Amnesty International Canada Urges Halt to Logging Indigenous Land
By Kate Harries
TORONTO, Ontario, Canada, September 25, 2007 (ENS) - Clearcutting vast swaths of northern boreal forest in the traditional territory of a Canadian indigenous tribe violates the rights of its members and should stop, says Amnesty International Canada.
Amnesty is calling on the Ontario government to respect a moratorium on logging declared by the people of Asubpeeschoseewagong, or Grassy Narrows, until "free, prior and informed consent" has been given.
"The Province of Ontario has long failed to uphold its responsibility to respect indigenous rights," the report states. "The province did not carry out meaningful consultation before licensing large-scale logging activities.
Clearcut at Grassy Narrows on indigenous land. (Photo courtesy Carroll Cox, Envirowatch)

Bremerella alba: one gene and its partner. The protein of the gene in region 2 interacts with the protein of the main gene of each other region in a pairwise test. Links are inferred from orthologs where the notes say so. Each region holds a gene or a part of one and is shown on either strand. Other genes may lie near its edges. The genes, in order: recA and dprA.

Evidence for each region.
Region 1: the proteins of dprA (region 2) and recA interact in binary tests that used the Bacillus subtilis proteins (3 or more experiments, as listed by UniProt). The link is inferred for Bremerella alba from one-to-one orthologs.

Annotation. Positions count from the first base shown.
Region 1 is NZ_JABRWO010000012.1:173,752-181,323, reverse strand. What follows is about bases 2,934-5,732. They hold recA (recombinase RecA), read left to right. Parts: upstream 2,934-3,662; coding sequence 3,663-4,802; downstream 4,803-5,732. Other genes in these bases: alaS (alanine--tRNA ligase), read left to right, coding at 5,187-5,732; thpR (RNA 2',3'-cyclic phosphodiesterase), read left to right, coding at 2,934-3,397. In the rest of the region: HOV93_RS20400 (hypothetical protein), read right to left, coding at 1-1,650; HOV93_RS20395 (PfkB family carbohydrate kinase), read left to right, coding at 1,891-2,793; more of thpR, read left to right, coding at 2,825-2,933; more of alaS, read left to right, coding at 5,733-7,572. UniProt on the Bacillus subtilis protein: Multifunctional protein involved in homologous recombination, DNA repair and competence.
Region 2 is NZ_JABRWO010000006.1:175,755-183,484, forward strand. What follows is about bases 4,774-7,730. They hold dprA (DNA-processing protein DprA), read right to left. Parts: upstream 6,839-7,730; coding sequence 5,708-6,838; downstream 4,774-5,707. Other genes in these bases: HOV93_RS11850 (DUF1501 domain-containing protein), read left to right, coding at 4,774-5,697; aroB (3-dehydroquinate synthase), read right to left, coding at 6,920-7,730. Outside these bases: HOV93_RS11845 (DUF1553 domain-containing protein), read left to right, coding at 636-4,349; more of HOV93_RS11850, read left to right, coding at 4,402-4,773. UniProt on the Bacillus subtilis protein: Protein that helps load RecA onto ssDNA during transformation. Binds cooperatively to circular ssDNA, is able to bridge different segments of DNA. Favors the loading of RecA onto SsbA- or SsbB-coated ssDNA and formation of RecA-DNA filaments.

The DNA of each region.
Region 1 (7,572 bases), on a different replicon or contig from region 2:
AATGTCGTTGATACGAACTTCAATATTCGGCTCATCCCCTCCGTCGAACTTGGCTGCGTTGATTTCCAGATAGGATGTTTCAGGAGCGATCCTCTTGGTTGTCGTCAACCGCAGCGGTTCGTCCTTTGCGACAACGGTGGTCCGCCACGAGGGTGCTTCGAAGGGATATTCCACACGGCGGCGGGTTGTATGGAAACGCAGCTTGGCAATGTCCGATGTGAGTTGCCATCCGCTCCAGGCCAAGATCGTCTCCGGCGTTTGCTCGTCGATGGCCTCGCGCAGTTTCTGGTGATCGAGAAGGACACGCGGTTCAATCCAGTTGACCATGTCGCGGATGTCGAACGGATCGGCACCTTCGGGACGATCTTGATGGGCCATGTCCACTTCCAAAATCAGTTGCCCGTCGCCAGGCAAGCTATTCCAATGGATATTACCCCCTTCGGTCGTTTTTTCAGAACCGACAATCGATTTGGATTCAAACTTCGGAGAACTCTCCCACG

Canadian Supreme Court rulings require meaningful consultation and accommodation of aboriginal concerns and, in some circumstances, the consent of the affected people before government undertakes activities that impact indigenous land use, the report points out. But all too often, federal and provincial policies and regulations fail to conform to what is required.
Amnesty sent a mission to Grassy Narrows in April to look into the rights violations, only the second such investigation in Canada's history. While Grassy Narrows was chosen because a history of catastrophic disruptions makes the situation there particularly urgent, the report says it is not unique. Rather, "it's a powerful illustration of the great harm that can be caused by the exercise of arbitrary and unchecked state power over the lands and lives of indigenous peoples."
The report received scant media coverage, even though it was released in the middle of the current Ontario election campaign in which indigenous concerns are an issue because of several high-profile occupations and blockades. One aboriginal occupation of a proposed subdivision on disputed land has lasted 19 months.
"Aboriginal disputes are not on the wavelength of many editors unless they erupt into violence, in which case it fits their news values," John Miller, journalism professor at Ryerson University in Toronto, said in an interview.